Distribution. Deer ticks are widely distributed in the northeastern and midwestern states.

Saliva. A tick secretes small amounts of saliva, numbing the area where it attached itself. If the tick isn’t visible, it can easily go unnoticed.

24 hours. If you remove a tick within 24 hours, you reduce your chance of getting Lyme disease because it takes time for the bacteria to be transferred. The longer the tick is attached, the more you put yourself at risk. This is why it’s always a good idea to check yourself and your children after being outdoors in wooded areas or even fields.

Lyme disease symptoms. Lyme disease can cause an erythema migrans rash that looks like a bullseye and flu-like symptoms including fever, chills, fatigue headache and muscle and joint aches. It’s important to note the rash occurs in 70 to 80 percent of infected people and appears anywhere from three to 30 days after being bitten, according to the Centers for Disease Control and Prevention. Antibiotics can cure most cases of Lyme disease.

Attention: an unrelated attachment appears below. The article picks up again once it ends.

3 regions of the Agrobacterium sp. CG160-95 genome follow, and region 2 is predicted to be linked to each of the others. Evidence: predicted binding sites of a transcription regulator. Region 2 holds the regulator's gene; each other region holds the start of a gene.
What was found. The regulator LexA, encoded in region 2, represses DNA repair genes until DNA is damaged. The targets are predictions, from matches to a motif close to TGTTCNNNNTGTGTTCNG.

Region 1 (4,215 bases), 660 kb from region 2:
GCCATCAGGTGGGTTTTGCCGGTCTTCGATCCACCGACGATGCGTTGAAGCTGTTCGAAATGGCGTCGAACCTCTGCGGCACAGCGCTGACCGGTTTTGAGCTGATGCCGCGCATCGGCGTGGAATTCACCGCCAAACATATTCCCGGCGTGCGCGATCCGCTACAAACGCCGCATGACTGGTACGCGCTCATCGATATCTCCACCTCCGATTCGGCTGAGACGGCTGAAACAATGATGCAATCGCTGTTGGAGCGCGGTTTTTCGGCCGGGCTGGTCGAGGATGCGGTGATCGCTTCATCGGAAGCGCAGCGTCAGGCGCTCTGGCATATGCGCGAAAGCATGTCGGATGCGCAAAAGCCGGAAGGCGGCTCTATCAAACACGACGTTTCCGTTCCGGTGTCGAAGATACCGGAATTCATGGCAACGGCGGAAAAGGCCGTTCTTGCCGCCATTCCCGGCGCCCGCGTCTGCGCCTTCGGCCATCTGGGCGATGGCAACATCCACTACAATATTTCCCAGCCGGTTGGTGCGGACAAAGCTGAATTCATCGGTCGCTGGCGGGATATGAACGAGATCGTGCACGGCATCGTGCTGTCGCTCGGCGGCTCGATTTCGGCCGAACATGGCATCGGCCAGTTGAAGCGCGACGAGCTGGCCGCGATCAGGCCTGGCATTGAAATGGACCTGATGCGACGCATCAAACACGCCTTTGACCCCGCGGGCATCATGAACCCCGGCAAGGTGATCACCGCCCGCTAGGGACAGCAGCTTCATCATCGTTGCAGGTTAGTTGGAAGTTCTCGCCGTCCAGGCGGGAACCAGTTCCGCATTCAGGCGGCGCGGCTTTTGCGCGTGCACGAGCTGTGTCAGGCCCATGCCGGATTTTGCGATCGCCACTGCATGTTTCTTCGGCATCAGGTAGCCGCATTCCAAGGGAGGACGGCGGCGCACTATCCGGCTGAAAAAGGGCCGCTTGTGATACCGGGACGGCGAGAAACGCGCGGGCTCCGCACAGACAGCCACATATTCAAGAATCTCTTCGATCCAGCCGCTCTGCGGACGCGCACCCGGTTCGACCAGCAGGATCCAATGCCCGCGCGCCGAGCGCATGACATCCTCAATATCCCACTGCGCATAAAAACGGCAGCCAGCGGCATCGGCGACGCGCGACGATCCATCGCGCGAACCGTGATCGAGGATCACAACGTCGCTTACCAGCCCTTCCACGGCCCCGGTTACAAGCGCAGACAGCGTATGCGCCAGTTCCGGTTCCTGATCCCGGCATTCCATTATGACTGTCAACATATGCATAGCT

American Dog Tick

American dog tick
Centers for Disease Control and Prevention.

The American dog tick, also called the wood tick, is another tick to keep an eye out for this summer. It has been responsible for a rise in cases of Rocky Mountain spotted fever in recent years.


Appearance. Unlike the deer tick, which can be very difficult to find, the wood tick is much larger and easier to identify. Like the deer tick, wood ticks look different from one life stage to the next and adult males and females vary in appearance.

Stage. Adult females are most likely to bite humans.

High risk. You’re most likely to be bitten during the spring and summer.

Distribution. The American dog tick is widely distributed east of the Rocky Mountains.

Rocky Mountain spotted fever symptoms. Early symptoms of the infection include a severe headache and high fever, followed by a rash on wrists and ankles a few days later. If it’s caught early, the disease can be treated successfully with antibiotics.

Lone Star Tick

lone star tick
Centers for Disease Control and Prevention.